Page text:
‘Head shop’ poster for Atlantic Records’ Billboard magazine ad promoting Led Zeppelin’s 1973 release ‘Houses of the Holy’, which sold for $2,160 with buyer’s premium at Psychedelic Art Exchange May 5.

BALTIMORE – In the 1970s, intellectual property theft was commonplace in the underground economy, particularly at ‘head shops’, aka marijuana paraphernalia merchants. Everyone from famed comix artist Robert Crumb to Jimi Hendrix saw millions of potential profits literally go up in smoke as small-time printers would reproduce their imagery without licenses.

Atlantic Records took a significant hit when its 1973 Billboard magazine advertisement for the D’Yer Mak’er single on Led Zeppelin’s Houses of the Holy LP was pirated and turned into a poster. Sold in head shops – because of course it was – a surviving example with minor handling and creasing appeared on May 5 at Psychedelic Art Exchange’s Spring 2024 Vintage Concert Posters sale. Estimated at only $50-$75, it soared thanks to high demand online and hammered for $1,800 ($2,160 with buyer’s premium) to a LiveAuctioneers bidder.

Medieval Devotional Statue Made in Limoges, France, $49,125

Circa-1200 Limoges gilt copper and enamel devotional group of the Madonna and Child as the Queen and Prince of Heaven, which sold for $49,125 with buyer’s premium at Clars on May 17.
Circa-1200 Limoges gilt copper and enamel devotional group of the Madonna and Child as the Queen and Prince of Heaven, which sold for $49,125 with buyer’s premium at Clars on May 17.

OAKLAND, CA – A lot cataloged simply as a ’French gilt bronze figure of Madonna and Child’ proved the highlight of the Furniture, Art & Asian auction at Clars on May 17. It hammered for $37,500 ($49,125 with buyer’s premium) against an estimate of $1,000-$2,000 after several bidders recognized it as a textbook devotional statue produced in medieval times in Limoges, France.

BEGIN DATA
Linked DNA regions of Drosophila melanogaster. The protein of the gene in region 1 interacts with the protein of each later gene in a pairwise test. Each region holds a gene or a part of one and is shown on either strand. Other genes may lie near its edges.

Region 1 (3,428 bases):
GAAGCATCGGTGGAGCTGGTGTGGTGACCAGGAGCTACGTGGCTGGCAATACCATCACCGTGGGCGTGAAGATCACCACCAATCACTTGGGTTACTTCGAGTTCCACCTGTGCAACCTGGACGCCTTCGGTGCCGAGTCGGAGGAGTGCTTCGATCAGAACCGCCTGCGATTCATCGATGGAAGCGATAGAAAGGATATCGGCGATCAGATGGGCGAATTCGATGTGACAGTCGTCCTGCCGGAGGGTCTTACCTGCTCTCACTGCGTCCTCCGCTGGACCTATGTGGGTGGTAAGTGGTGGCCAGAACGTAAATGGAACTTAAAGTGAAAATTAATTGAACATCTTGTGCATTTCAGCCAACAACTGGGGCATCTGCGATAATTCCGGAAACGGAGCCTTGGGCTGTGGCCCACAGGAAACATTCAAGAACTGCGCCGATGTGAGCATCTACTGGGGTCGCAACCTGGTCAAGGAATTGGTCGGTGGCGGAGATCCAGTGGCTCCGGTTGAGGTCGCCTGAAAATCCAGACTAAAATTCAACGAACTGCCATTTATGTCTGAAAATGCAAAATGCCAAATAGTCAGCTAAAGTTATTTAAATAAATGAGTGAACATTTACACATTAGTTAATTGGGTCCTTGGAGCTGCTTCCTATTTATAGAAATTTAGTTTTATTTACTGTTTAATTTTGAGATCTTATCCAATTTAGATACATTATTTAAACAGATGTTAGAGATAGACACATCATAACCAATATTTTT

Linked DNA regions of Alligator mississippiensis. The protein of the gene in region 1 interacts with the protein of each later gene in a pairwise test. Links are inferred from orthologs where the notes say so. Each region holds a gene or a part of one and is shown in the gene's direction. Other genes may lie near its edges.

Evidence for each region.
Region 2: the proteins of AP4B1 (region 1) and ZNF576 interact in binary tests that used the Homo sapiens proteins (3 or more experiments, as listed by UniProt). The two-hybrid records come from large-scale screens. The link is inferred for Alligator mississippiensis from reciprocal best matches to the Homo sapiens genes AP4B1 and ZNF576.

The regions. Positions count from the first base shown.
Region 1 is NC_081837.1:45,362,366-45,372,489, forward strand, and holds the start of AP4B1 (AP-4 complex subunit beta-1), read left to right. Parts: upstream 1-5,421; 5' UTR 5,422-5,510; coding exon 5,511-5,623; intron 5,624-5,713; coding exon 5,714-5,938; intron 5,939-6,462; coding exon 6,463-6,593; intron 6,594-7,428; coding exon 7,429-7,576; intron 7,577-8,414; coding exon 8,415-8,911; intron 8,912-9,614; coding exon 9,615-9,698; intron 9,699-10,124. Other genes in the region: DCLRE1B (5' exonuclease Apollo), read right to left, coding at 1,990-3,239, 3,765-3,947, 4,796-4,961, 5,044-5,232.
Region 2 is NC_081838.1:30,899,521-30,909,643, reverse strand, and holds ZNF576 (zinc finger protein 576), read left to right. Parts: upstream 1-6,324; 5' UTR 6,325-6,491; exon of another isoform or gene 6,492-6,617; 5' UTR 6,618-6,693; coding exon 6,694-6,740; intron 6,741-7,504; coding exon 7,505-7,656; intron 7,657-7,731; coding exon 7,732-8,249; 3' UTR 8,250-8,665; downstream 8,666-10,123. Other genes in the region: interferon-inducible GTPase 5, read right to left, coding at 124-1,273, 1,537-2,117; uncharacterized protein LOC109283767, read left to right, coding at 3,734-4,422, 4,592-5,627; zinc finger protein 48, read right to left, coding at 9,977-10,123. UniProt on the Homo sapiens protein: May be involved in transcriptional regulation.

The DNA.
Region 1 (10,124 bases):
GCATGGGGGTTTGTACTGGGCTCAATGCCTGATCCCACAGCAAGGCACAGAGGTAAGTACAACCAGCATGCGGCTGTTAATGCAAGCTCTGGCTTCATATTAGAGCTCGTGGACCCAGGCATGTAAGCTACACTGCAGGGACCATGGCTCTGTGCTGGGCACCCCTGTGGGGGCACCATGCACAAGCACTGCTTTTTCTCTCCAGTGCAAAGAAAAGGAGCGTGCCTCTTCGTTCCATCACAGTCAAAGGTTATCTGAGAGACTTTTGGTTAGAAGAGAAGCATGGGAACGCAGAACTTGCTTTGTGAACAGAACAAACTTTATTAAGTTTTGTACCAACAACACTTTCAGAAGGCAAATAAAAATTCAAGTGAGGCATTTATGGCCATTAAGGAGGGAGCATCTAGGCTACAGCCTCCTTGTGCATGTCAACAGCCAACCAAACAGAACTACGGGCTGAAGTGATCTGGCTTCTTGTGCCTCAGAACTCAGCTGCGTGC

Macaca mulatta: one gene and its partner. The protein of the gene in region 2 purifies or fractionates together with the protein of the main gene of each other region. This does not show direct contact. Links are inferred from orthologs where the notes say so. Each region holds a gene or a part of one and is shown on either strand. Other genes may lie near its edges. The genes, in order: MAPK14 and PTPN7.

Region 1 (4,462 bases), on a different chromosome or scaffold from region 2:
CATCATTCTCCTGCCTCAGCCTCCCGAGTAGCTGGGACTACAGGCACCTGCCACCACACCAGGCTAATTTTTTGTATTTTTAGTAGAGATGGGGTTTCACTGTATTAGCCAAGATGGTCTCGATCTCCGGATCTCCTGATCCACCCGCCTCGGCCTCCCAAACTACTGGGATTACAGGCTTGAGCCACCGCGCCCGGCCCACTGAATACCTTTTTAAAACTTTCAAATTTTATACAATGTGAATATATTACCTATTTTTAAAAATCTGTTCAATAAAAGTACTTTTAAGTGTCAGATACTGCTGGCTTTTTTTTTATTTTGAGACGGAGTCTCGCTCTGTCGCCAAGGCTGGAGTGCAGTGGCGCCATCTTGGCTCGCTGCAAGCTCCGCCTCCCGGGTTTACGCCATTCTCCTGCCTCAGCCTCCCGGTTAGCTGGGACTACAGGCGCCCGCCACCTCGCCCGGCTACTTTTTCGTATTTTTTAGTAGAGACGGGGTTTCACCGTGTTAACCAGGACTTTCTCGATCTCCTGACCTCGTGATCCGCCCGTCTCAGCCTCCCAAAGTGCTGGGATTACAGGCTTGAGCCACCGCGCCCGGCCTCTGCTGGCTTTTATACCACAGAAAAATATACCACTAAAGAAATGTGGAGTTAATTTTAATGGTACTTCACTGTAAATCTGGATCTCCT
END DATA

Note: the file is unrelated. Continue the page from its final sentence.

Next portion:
Many of these portable gilded copper sculptures with enamel accents were made by goldsmiths in Limoges throughout the 13th century. Most show the Virgin Mary and the infant Jesus wearing a crown as the queen and prince of heaven. This example, measuring just shy of 9in, was mounted in the late 19th century on a red velvet plaque with an easel support.

Pair of Meissen Revivalist Earth and Air Ewers, $30,000

Meissen Revivalist Earth and Air ewers, which sold for $30,000 with buyer’s premium at Vogt Auction Texas May 11.
Meissen Revivalist Earth and Air ewers, which sold for $30,000 with buyer’s premium at Vogt Auction Texas May 11.

SAN ANTONIO – Among the most recognizable products of the Meissen factory are the ‘Elements’ ewers, the set of four ewers emblematic of Earth, Air, Water, and Fire that were designed by Johann Joachim Kaendler in 1741. Most of the examples that are consigned to auction are revivalist wares made by the factory in the late 19th century. They include the pair representing Earth and Air that were offered for sale at Vogt Auction Texas on May 11 as part of the collection of the Grammy-winning vocalist Vikki Carr (b.1941-).

The model of Earth includes the figures of Diana and Pan, and Air features the figures of Juno and Zephyr. Both ewers had signs of old repair and some losses but, modestly estimated at $3,000-$5,000, the pair sold to an online bidder via LiveAuctioneers at $24,000, or $30,000 with buyer’s premium.